Publication Date

2010-12-16

Availability

Open access

Degree Type

Dissertation

Degree Name

Doctor of Philosophy (PHD)

Department

Communication Studies (Communication)

Date of Defense

August 2010

First Committee Member

Sallie Hughes - Committee Chair

Second Committee Member

George Yúdice - Committee Member

Third Committee Member

Leonardo Ferreira - Committee Member

Fourth Committee Member

Sanjeev Chatterjee - Committee Member

Abstract

Since the election of Hugo Chávez in 1999 and the subsequent rapid growth of Venezuelan immigration to the United States, there has been an explosion of Venezuelan community media in South Florida. While focused on local issues, the mediated communication being produced and distributed among members of this community remains distinctly transnational in scope, informed primarily by events taking place in Venezuela as the country is being transformed politically, socially, and economically under the controversial leadership of President Hugo Chávez. This study presents an empirical, qualitative investigation into the practices of Venezuelan media producers in South Florida through a series of 34 in-depth interviews, concluding with the concepualization of three distinct models of immigrant journalism. The goal is to provide a more complete picture of global journalism and transnational migration in the digital media era.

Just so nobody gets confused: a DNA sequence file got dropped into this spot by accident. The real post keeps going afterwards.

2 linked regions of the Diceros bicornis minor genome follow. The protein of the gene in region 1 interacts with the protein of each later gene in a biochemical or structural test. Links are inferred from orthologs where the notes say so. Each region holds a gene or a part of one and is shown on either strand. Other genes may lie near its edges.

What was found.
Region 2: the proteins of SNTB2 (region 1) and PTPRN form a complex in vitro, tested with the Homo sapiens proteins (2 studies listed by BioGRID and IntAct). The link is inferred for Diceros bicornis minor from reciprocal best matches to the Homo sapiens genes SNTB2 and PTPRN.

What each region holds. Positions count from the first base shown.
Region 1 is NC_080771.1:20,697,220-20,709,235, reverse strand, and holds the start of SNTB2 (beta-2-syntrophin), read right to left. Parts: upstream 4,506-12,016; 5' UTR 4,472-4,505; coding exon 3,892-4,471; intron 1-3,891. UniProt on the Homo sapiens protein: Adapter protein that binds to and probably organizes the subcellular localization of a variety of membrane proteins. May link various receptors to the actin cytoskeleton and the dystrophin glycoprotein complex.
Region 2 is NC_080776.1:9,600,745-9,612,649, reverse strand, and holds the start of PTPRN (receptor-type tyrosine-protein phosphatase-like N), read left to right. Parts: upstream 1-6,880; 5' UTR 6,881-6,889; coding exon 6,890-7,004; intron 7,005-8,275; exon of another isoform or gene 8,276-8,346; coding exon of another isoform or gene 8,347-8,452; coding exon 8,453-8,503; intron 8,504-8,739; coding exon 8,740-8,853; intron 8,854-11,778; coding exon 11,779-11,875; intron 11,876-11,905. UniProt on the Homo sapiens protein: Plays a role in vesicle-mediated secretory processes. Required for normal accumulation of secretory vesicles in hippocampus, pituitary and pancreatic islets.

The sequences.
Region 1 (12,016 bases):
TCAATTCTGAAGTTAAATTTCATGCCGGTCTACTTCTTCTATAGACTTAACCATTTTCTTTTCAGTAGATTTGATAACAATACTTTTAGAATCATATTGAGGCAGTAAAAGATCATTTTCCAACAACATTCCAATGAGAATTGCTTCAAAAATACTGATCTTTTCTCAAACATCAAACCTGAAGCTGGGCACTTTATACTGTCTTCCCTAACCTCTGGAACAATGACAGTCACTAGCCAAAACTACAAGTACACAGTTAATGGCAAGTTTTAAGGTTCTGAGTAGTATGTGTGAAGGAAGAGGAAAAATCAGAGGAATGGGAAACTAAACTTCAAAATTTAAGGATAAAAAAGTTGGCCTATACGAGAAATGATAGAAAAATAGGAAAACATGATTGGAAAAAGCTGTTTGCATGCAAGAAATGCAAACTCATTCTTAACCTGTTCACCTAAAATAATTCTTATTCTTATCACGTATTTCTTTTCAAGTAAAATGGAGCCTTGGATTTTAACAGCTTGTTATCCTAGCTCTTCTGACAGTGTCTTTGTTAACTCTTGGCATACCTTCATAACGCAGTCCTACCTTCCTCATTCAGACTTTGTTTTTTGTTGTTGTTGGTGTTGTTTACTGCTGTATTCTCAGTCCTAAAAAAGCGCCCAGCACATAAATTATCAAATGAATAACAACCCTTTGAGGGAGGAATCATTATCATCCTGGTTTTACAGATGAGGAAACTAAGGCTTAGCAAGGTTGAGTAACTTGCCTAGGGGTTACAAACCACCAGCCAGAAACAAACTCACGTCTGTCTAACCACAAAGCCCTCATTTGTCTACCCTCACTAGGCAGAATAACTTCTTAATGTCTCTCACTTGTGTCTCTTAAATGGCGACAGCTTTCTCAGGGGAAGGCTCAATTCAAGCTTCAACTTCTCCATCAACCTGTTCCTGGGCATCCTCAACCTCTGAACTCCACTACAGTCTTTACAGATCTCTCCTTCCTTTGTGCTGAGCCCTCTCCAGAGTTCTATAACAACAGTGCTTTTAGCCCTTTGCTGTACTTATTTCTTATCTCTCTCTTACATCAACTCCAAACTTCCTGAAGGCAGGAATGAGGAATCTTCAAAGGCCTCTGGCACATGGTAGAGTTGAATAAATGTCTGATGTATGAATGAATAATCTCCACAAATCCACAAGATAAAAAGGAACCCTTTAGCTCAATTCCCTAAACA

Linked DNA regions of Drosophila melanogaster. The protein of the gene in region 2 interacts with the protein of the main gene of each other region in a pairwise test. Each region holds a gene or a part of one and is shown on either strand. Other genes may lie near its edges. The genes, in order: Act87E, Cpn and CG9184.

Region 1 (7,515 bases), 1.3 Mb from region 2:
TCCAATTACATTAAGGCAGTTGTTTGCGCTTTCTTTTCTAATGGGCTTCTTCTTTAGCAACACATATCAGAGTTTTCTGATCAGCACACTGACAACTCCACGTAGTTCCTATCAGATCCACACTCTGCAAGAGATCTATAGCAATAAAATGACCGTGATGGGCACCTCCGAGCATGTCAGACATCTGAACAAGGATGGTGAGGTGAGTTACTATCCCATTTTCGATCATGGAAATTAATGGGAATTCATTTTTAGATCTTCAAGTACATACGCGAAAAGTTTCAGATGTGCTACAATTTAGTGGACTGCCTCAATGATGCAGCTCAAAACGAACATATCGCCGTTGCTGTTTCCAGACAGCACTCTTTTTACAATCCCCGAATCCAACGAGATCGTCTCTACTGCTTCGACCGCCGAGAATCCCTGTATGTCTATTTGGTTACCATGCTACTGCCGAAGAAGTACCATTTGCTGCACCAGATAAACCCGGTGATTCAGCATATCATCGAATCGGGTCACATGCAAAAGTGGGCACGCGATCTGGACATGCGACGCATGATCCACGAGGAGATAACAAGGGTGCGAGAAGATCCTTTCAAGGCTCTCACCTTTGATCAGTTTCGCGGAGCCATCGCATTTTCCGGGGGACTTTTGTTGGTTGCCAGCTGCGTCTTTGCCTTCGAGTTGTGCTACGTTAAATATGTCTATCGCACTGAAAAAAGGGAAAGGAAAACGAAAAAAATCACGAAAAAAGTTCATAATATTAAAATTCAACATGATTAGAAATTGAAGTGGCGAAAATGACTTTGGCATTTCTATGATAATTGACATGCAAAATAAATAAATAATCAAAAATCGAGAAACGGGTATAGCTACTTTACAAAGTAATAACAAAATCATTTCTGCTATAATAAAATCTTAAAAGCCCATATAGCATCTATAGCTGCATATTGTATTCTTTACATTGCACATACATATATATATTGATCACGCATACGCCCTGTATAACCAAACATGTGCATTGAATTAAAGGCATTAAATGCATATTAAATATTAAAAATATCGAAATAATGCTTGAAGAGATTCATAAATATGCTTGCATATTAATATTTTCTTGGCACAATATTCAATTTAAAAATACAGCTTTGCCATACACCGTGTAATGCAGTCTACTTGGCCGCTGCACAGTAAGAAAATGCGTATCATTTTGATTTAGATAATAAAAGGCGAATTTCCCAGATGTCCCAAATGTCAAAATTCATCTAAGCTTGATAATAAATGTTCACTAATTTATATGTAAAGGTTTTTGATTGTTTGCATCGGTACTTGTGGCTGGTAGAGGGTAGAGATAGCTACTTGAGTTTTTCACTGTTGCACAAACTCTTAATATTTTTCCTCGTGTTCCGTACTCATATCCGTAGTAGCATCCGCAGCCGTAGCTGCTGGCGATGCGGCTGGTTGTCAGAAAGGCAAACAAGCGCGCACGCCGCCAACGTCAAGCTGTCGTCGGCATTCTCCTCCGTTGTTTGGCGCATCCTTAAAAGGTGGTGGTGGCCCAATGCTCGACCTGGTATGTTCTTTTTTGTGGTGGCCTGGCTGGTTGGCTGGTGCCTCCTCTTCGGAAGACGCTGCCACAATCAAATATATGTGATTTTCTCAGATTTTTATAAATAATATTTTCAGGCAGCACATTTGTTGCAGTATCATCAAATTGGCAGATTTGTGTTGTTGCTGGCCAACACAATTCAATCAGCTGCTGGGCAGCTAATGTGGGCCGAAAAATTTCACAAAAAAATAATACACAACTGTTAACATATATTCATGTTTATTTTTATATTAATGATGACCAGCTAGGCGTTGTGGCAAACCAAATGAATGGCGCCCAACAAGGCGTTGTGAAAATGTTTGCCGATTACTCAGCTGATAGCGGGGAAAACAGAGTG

Keywords

Latin American Immigration; Grounded Theory; Qualitative Research; Globalization; Cultural Studies; Media Studies; Sociology Of Journalism

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